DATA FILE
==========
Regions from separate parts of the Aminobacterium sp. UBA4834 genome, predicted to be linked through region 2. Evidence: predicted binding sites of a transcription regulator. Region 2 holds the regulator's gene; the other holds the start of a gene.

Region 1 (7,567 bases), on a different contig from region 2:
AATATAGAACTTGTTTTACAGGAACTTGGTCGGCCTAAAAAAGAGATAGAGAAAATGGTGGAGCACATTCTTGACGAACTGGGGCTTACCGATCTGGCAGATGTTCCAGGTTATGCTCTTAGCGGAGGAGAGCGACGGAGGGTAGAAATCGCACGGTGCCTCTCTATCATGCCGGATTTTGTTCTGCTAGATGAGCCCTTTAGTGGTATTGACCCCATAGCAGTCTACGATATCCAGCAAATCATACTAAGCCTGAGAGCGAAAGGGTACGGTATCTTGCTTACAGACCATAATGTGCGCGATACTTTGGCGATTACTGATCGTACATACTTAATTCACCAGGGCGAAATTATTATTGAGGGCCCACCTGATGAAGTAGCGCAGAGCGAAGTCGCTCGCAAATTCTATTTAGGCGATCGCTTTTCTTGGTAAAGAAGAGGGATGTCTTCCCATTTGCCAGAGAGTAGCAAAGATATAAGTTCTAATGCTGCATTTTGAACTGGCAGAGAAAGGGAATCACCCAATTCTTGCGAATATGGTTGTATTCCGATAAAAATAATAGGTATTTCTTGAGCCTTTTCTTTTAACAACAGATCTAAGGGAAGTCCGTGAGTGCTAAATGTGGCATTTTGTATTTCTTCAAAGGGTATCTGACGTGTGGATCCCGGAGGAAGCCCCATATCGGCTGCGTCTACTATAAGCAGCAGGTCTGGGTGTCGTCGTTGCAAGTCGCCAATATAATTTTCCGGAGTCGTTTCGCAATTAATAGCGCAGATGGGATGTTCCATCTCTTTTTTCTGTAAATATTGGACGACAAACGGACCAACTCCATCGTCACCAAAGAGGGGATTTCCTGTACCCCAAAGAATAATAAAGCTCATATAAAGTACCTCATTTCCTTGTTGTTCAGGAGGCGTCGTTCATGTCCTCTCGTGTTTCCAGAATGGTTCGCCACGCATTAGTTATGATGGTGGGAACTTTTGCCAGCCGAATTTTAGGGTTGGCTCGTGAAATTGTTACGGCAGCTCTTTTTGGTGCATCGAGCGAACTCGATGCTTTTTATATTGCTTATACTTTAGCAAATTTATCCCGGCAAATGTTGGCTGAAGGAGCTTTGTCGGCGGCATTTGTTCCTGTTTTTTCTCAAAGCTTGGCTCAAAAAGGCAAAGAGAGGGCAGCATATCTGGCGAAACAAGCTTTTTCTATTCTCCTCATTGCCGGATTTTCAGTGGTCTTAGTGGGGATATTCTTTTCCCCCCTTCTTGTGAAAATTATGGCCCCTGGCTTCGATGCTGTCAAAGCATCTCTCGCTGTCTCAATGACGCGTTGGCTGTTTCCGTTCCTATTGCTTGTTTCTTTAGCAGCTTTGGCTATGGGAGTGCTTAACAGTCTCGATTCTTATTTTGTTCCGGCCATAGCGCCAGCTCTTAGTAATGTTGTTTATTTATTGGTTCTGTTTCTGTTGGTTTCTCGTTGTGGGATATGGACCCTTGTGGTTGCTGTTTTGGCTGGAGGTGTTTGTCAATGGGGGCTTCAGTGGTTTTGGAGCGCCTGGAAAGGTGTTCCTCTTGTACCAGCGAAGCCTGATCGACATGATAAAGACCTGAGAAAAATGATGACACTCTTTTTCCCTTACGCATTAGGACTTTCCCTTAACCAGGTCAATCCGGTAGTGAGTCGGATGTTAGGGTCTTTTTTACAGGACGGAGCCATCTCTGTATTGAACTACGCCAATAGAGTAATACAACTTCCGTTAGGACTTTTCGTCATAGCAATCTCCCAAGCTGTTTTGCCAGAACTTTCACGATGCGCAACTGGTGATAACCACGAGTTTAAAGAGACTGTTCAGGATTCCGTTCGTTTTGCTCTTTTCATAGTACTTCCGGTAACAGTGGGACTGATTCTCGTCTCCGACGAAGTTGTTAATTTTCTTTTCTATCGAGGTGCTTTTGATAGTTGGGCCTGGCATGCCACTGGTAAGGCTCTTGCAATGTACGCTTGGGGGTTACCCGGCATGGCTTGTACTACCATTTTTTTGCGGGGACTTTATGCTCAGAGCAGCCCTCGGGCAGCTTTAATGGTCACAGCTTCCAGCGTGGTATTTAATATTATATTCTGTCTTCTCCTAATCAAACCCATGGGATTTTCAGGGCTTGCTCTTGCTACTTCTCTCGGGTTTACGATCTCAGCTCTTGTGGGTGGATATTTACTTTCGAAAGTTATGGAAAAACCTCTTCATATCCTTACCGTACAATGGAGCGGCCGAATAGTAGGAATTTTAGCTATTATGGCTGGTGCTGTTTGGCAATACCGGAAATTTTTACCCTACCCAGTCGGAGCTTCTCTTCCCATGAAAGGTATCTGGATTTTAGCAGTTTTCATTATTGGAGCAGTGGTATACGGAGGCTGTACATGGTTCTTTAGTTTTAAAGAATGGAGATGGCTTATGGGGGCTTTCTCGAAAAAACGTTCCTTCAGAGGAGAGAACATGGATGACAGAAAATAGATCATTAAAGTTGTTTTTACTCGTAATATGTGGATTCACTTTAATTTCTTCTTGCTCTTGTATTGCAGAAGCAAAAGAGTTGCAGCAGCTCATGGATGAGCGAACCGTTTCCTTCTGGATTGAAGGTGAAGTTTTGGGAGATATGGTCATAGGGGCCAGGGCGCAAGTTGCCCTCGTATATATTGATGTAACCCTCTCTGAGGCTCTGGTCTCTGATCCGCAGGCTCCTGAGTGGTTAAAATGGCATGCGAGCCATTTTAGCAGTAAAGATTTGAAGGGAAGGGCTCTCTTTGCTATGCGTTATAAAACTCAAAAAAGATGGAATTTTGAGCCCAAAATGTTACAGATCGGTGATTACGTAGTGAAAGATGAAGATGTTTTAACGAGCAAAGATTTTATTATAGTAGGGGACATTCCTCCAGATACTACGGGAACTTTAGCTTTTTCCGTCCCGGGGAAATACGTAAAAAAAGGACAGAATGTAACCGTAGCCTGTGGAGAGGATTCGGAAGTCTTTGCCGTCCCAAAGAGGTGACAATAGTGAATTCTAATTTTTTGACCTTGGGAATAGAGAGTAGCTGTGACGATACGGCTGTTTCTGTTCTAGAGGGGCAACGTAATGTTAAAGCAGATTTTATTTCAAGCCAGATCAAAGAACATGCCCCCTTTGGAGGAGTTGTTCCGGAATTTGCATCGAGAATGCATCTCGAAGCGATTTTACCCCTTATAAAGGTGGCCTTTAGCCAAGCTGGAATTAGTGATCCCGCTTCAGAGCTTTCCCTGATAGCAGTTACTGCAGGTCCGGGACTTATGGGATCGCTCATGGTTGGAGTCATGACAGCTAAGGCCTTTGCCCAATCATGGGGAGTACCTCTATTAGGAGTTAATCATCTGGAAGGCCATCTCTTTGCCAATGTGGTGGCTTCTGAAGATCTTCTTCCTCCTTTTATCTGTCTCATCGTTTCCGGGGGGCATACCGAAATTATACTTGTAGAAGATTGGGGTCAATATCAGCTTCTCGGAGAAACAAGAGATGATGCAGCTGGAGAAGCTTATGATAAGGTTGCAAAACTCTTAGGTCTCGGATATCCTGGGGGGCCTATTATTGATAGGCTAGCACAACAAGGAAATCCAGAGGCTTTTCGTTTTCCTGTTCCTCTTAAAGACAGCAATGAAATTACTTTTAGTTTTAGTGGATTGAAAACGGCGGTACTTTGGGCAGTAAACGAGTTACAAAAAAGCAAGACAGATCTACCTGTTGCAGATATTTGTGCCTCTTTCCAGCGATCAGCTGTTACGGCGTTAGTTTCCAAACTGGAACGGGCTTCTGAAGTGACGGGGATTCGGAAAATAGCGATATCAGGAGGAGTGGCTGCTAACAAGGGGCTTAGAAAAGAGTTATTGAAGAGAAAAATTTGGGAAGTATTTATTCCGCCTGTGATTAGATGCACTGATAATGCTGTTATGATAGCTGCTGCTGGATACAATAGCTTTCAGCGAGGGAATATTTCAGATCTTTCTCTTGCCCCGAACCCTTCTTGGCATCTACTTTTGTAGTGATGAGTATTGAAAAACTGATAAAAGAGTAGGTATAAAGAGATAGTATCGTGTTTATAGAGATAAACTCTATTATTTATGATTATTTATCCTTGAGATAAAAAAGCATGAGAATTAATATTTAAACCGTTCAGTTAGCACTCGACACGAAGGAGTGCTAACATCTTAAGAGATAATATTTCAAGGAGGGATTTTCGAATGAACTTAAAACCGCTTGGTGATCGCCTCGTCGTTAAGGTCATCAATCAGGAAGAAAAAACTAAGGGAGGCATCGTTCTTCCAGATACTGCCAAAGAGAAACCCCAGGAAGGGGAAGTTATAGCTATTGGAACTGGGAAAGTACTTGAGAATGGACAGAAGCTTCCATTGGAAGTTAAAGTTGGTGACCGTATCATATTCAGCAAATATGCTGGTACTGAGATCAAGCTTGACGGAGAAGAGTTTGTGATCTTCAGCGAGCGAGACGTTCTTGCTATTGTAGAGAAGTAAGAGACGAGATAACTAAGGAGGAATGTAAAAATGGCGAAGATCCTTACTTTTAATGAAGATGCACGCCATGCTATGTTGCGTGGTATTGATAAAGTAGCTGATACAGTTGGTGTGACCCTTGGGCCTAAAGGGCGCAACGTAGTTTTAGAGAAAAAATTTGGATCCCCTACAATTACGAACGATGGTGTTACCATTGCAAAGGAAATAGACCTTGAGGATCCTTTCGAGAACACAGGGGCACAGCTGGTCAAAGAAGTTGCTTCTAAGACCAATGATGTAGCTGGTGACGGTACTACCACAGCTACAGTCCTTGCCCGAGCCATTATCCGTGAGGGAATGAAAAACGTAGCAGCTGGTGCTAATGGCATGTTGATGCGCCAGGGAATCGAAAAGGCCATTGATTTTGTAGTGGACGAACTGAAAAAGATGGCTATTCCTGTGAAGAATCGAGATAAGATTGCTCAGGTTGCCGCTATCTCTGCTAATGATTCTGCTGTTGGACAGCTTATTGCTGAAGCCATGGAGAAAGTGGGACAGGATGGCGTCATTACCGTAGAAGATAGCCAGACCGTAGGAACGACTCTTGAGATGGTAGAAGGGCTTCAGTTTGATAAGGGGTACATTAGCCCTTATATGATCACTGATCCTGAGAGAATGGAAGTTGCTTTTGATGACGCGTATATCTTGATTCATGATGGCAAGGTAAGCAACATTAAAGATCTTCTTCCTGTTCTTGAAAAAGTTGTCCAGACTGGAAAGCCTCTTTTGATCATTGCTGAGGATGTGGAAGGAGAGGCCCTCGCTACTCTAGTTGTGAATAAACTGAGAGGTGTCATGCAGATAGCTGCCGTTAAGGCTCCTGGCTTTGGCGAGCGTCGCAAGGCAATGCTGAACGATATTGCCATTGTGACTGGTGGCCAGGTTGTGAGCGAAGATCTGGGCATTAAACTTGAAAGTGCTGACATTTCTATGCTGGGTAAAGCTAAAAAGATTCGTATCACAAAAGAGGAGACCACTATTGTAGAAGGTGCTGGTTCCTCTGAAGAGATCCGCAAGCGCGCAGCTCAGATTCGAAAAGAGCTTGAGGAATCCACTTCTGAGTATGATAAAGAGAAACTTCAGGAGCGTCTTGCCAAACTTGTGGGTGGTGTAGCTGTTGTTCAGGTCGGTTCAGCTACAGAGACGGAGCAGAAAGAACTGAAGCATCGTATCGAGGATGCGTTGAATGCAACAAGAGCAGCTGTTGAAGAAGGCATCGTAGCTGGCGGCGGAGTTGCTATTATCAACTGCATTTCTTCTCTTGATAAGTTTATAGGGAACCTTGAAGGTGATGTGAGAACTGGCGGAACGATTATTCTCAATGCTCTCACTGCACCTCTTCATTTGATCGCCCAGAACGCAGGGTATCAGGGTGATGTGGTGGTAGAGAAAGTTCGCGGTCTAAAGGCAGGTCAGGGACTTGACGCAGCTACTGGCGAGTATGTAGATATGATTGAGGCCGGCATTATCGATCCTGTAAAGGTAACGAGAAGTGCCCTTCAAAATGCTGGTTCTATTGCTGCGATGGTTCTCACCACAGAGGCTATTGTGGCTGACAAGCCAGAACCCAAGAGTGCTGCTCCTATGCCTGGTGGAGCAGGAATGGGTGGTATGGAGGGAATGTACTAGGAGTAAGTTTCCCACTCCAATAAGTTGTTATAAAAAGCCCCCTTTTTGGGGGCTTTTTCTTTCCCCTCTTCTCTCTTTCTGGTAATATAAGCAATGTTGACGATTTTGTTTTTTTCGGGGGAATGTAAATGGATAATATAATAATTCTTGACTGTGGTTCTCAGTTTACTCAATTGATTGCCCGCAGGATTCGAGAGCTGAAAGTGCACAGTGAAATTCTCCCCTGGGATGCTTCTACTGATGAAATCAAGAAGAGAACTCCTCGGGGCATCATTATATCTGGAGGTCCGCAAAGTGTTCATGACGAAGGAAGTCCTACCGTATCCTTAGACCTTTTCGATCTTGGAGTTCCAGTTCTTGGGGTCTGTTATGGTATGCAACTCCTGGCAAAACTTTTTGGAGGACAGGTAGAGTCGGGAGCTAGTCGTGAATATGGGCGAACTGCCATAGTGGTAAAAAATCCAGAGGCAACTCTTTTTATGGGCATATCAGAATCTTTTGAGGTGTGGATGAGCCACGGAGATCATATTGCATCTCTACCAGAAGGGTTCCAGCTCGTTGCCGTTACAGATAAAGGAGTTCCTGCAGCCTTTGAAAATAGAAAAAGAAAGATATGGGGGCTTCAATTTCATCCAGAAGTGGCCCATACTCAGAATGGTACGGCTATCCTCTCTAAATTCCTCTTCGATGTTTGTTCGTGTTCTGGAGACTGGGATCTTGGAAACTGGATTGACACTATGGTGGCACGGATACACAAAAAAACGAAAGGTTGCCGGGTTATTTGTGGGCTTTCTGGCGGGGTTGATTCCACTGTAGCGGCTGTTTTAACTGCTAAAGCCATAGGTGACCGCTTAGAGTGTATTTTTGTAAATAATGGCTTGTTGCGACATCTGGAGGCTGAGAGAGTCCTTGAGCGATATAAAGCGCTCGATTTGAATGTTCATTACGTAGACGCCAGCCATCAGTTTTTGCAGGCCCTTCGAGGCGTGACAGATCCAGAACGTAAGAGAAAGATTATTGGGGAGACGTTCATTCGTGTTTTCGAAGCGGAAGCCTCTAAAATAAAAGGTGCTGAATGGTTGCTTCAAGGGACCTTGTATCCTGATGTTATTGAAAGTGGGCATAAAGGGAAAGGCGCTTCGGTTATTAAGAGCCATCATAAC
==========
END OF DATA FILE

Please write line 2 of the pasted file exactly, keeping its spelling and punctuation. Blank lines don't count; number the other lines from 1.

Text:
Region 1 (7,567 bases), on a different contig from region 2: